A lot should be written as two words. Although a lot is used informally to mean "a large number" or "many," avoid using a lot in formal writing. Example: "The crook had many (not a lot of) chances to rob the stranger."

Accept or Except

Accept is a verb meaning 'to receive' or 'to approve.' Example: 'I accept your offer of the book.' Except is a verb meaning 'to leave out' or 'to exclude.' Example: He excepted all Corvettes from his list of favorite cars. Except can also be a preposition meaning excluding or leaving out. Example: He liked everything on the plate except the liver.

Acronyms and initialisms

According to The Business Writer's Handbook, "An acronym is an abbreviation that is formed by combining the first letter or letters of several words. Acronyms are pronounced as words and are written without periods. Ex: Radio detecting and ranging/radar Common Business-Oriented Language/ COBOL self-contained underwater breathing apparatus/ scuba An initialism is an abbreviation that is formed by combining the initial letter of each word in a multiword term. Initialisms are pronounced as separate letters. Ex: end of month/ e.o.m. cash on delivery/ c.o.d. post meridian/ p.m. Usage guidelines: The following are sample guidelines to apply in deciding whether to use acronyms and initialisms: 1. If you must use a multiword term as much as once each paragraph, you should instead use its acronym or initialism. For example, a phrase such as "primary software overlay area" can become tiresome if repeated again and again in one piece of writing; it would be better, therefore, to use PSOA. 2. If something is better known by its acronym or initialism than by its formal term, you should use the abbreviated form. The initialism a.m., for example, is much more common than the formal ante meridiem. If these conditions do not exist, however, always spell out the full term. 3. The first time an acronym or initialism appears in a written work, write the complete term, followed by the abbreviated form in parentheses. Ex: "The Capital Appropriations Request (CAR) controls the spending of money." Thereafter, you may use the acronym or initialism alone. In a long document, however, you will help the reader greatly by repeating the full term in parentheses at regular intervals so that he or she does not have to search back to the first time the acronym or initialism was used to find its meaning. 4. Write acronyms in capital letters without periods. The only exceptions are those acronyms that have become accepted as common nouns, which are written in lowercase letters. Ex.: "NASA," "HUD," "laser," "scuba." Initialisms may be written either uppercase or lowercase. Generally, do not use periods when they are uppercase, but use periods when they are lowercase. Two exceptions are geographic names and academic degrees.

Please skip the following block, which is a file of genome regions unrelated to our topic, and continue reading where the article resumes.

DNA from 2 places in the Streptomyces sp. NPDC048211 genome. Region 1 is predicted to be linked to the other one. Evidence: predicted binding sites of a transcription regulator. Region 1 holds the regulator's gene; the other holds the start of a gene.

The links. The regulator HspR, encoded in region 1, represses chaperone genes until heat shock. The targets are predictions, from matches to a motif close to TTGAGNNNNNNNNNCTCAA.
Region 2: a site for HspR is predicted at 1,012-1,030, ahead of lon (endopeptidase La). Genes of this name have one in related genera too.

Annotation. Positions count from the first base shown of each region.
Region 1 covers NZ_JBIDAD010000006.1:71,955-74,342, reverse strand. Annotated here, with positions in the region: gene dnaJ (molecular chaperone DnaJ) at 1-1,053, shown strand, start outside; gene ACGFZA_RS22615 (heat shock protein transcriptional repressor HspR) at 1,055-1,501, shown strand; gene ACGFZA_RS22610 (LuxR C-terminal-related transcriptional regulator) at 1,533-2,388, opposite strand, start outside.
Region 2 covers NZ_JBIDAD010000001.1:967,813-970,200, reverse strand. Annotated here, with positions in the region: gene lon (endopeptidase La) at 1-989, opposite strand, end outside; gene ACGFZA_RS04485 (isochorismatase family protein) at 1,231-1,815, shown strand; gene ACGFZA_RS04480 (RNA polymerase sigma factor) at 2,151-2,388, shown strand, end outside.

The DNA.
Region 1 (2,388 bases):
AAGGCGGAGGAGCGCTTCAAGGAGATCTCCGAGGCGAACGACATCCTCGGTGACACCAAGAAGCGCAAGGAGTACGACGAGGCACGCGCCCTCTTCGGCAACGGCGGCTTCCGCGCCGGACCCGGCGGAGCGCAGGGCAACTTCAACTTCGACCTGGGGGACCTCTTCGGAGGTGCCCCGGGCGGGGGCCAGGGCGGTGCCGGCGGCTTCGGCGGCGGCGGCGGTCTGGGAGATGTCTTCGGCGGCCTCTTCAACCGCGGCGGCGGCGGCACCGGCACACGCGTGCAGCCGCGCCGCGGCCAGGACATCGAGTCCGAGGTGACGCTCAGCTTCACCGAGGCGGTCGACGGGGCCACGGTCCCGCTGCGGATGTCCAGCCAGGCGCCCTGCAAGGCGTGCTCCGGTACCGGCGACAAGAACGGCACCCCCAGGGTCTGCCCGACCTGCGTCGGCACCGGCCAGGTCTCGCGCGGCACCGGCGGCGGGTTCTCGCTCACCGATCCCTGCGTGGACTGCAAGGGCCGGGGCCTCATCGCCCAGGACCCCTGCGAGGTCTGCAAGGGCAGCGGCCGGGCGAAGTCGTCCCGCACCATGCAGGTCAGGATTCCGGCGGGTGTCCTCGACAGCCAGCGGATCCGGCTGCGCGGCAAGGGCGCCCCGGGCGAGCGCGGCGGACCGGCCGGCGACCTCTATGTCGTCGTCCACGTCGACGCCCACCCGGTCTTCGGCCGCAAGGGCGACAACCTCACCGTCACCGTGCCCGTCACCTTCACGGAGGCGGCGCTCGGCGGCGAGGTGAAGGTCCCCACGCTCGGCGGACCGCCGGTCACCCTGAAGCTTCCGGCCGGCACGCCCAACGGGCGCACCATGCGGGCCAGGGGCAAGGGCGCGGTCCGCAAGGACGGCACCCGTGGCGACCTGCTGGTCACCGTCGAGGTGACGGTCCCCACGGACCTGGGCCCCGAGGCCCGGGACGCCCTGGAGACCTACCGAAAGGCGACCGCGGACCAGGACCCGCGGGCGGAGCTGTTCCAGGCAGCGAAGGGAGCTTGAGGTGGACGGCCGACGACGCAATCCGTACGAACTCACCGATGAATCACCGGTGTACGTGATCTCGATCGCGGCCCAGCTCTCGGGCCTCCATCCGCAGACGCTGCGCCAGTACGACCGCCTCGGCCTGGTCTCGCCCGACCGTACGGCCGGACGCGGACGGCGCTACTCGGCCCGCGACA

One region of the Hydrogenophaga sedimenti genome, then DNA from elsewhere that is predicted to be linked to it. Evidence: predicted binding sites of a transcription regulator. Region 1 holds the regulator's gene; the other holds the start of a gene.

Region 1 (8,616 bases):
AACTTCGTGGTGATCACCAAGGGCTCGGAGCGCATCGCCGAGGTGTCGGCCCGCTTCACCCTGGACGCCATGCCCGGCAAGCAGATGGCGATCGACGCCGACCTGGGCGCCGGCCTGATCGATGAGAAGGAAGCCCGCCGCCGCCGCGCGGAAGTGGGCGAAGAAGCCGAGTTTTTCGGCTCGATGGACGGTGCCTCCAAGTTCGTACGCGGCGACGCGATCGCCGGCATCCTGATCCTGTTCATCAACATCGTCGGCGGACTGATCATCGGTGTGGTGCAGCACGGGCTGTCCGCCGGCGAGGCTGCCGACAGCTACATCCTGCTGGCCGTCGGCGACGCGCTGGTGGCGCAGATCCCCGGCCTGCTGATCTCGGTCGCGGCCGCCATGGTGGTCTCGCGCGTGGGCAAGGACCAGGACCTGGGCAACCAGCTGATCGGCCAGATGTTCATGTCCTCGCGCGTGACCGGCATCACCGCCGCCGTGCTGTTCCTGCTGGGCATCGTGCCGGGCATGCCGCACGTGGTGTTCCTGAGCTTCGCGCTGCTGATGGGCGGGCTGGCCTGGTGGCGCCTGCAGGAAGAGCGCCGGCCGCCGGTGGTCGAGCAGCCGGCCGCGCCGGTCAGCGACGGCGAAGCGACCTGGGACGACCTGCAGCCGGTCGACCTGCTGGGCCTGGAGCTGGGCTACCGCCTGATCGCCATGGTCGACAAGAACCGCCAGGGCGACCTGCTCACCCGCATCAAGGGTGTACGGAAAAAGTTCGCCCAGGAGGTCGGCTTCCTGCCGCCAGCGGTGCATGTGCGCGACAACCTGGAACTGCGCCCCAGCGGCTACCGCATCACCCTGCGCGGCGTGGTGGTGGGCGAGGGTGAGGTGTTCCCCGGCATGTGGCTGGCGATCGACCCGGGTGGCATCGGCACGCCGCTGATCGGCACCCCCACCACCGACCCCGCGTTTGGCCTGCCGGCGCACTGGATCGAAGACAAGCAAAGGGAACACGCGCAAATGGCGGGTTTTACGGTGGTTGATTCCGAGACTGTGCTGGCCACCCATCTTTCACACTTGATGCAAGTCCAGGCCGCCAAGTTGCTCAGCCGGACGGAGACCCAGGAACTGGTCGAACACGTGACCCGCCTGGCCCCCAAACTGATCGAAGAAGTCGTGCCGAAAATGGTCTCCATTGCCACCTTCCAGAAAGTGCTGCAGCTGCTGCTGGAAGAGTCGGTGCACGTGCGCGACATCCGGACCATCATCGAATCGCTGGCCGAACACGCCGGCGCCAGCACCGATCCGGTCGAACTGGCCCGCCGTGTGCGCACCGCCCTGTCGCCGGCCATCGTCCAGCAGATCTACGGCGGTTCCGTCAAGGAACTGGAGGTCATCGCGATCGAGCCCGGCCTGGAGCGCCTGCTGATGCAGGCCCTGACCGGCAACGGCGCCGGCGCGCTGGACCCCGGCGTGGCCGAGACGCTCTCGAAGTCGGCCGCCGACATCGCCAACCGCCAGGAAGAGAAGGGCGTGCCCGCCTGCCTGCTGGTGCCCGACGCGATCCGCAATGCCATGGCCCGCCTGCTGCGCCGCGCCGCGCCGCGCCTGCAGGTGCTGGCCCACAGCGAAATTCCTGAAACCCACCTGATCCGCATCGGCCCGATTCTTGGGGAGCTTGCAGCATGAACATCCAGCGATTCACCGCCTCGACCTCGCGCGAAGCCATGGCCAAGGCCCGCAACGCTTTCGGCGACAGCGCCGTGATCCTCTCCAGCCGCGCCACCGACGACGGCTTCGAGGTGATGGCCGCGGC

Correct Word Usage 2

Say / Tell